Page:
• State Management: We decided to use Redux to manage the state of the application since it works naturally to React. Our team also already has experience working with Redux which gave it a slight edge over the other state management libraries.

      • Data Visualization: We decided to use the React-based library Victory to visualize the data. They have very user friendly documentation on their official website which we find easy to learn from.

      Cache

      • Caching: We decided between Redis and memcached because they are two of the most popular open-source cache engines. We ultimately decided to use Redis to improve our web app performance mainly due to the extra functionalities it provides such as fine-tuning cache contents and durability.

      Database

      • Database: We decided to use a NoSQL database over a relational database because of its flexibility from not having a predefined schema. The user behavior analytics has to be flexible since the data we plan to store may change frequently. We decided on MongoDB because it is lightweight and we can easily host the database with MongoDB Atlas . Everyone on our team also has experience working with MongoDB.

      Infrastructure

      • Deployment: We decided to use Heroku over AWS, Azure, Google Cloud because it is free. Although there are advantages to the other cloud services, Heroku makes the most sense to our team because our primary goal is to build an MVP.

      Other Tools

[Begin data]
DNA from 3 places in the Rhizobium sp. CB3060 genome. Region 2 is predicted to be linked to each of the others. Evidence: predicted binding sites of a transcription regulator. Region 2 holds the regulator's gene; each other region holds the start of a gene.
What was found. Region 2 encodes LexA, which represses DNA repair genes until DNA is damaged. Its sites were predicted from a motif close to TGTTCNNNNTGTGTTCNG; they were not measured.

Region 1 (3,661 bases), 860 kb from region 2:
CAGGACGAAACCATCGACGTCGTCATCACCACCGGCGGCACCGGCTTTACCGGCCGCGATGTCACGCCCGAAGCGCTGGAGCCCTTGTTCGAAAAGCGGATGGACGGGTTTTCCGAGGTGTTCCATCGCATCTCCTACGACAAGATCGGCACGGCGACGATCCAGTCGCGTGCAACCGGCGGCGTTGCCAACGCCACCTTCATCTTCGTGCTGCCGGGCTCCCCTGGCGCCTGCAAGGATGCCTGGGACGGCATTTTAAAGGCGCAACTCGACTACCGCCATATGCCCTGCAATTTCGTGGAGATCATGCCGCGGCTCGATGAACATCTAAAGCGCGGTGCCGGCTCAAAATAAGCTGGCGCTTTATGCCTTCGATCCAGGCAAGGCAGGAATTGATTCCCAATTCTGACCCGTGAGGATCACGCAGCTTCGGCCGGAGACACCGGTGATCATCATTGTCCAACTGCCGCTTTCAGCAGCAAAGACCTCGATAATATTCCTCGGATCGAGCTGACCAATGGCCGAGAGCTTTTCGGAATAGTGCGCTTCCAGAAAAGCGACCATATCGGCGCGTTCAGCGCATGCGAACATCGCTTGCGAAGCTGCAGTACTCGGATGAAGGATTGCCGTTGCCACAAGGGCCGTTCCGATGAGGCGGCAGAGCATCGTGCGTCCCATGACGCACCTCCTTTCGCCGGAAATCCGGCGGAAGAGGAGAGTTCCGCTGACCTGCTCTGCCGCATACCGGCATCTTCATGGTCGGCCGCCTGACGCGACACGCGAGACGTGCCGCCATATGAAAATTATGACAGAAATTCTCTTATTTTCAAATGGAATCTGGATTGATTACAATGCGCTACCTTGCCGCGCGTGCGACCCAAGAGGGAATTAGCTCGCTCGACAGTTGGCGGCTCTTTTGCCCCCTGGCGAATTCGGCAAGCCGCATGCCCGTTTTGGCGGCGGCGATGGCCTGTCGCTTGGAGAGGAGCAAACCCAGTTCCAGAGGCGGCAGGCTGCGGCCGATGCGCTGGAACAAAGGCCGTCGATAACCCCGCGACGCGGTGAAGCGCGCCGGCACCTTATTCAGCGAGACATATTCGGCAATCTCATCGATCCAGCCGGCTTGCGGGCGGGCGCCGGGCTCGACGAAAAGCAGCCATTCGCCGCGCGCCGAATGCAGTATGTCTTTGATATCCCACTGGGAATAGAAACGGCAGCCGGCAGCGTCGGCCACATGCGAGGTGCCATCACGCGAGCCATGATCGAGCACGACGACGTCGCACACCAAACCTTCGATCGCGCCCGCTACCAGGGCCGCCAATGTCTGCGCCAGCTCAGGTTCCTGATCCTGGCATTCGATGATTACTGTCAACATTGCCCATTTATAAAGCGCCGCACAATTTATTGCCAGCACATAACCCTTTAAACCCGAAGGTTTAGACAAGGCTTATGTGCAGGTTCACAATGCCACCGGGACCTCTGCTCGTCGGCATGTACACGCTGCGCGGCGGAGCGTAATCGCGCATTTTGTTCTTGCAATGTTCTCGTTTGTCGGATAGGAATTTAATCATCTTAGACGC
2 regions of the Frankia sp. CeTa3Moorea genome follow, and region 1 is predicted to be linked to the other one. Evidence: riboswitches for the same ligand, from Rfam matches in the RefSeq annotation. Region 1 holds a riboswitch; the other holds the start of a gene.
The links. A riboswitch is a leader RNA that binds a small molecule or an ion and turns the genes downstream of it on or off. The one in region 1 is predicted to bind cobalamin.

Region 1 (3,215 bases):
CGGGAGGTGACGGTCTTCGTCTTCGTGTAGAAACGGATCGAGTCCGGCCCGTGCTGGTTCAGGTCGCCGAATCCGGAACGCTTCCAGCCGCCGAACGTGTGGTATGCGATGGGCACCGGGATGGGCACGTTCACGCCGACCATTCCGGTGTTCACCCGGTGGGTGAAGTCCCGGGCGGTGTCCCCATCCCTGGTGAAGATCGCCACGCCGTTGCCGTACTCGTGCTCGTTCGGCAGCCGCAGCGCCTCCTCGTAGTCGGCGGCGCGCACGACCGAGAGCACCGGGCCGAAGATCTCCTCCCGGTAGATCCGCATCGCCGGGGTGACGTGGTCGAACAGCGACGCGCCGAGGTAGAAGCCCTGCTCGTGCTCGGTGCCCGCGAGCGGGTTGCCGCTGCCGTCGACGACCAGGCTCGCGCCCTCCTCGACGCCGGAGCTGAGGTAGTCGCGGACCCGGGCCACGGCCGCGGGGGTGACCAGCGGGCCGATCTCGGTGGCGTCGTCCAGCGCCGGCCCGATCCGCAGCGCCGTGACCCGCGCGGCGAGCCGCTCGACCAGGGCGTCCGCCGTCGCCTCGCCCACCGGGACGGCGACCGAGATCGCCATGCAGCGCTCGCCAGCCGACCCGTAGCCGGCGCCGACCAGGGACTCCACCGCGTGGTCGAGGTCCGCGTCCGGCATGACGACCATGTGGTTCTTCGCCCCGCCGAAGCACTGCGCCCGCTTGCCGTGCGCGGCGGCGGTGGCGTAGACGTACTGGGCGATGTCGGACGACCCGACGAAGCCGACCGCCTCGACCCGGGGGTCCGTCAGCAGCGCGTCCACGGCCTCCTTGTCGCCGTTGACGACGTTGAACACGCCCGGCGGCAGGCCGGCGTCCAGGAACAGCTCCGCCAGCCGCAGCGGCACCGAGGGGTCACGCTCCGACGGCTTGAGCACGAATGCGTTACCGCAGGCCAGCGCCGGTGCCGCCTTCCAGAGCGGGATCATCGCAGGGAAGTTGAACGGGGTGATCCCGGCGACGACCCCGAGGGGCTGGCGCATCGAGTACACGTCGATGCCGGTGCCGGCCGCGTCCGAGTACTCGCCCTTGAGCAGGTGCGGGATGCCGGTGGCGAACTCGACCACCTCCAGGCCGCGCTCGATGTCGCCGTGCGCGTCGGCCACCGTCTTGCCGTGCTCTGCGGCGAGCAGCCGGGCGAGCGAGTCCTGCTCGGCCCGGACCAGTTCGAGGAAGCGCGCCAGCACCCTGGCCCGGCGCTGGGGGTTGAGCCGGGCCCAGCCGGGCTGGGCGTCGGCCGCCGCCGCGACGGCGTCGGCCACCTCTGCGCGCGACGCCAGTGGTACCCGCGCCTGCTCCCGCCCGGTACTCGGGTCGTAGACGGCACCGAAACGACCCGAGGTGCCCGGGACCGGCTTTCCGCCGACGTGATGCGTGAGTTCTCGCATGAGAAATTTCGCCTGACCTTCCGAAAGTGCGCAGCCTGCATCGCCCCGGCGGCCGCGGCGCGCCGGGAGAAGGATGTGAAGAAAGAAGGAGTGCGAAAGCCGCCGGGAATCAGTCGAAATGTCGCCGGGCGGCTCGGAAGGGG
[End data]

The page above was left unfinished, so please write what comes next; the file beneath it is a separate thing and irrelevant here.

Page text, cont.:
• Communication Slack will be used as the primary source of communication. It provides all the features needed for basic discussions. In terms of more interactive meetings, Zoom will be used for its video calls and screen sharing capabilities.

      • Source Control The project will be stored on GitHub and all code changes will be done though pull requests. This will help us keep the codebase clean and make it easy to revert changes when we need to.

      See more
      Conor Myhrvold
      Tech Brand Mgr, Office of CTO at Uber · | 8 upvotes · 1.4M views

      Why we built an open source, distributed training framework for TensorFlow , Keras , and PyTorch:

      At Uber, we apply deep learning across our business; from self-driving research to trip forecasting and fraud prevention, deep learning enables our engineers and data scientists to create better experiences for our users.

      TensorFlow has become a preferred deep learning library at Uber for a variety of reasons. To start, the framework is one of the most widely used open source frameworks for deep learning, which makes it easy to onboard new users. It also combines high performance with an ability to tinker with low-level model details—for instance, we can use both high-level APIs, such as Keras, and implement our own custom operators using NVIDIA’s CUDA toolkit.

      Uber has introduced Michelangelo (https://eng.uber.com/michelangelo/), an internal ML-as-a-service platform that democratizes machine learning and makes it easy to build and deploy these systems at scale. In this article, we pull back the curtain on Horovod, an open source component of Michelangelo’s deep learning toolkit which makes it easier to start—and speed up—distributed deep learning projects with TensorFlow:

      https://eng.uber.com/horovod/

      (Direct GitHub repo: https://github.com/uber/horovod)

      See more
      scikit-learn logo

      scikit-learn

      999
      989
      36
      Easy-to-use and general-purpose machine learning in Python
      999
      989
      + 1
      36
      PROS OF SCIKIT-LEARN
      • 20
        Scientific computing
      • 16
        Easy
      CONS OF SCIKIT-LEARN
      • 1
        Limited

      related scikit-learn posts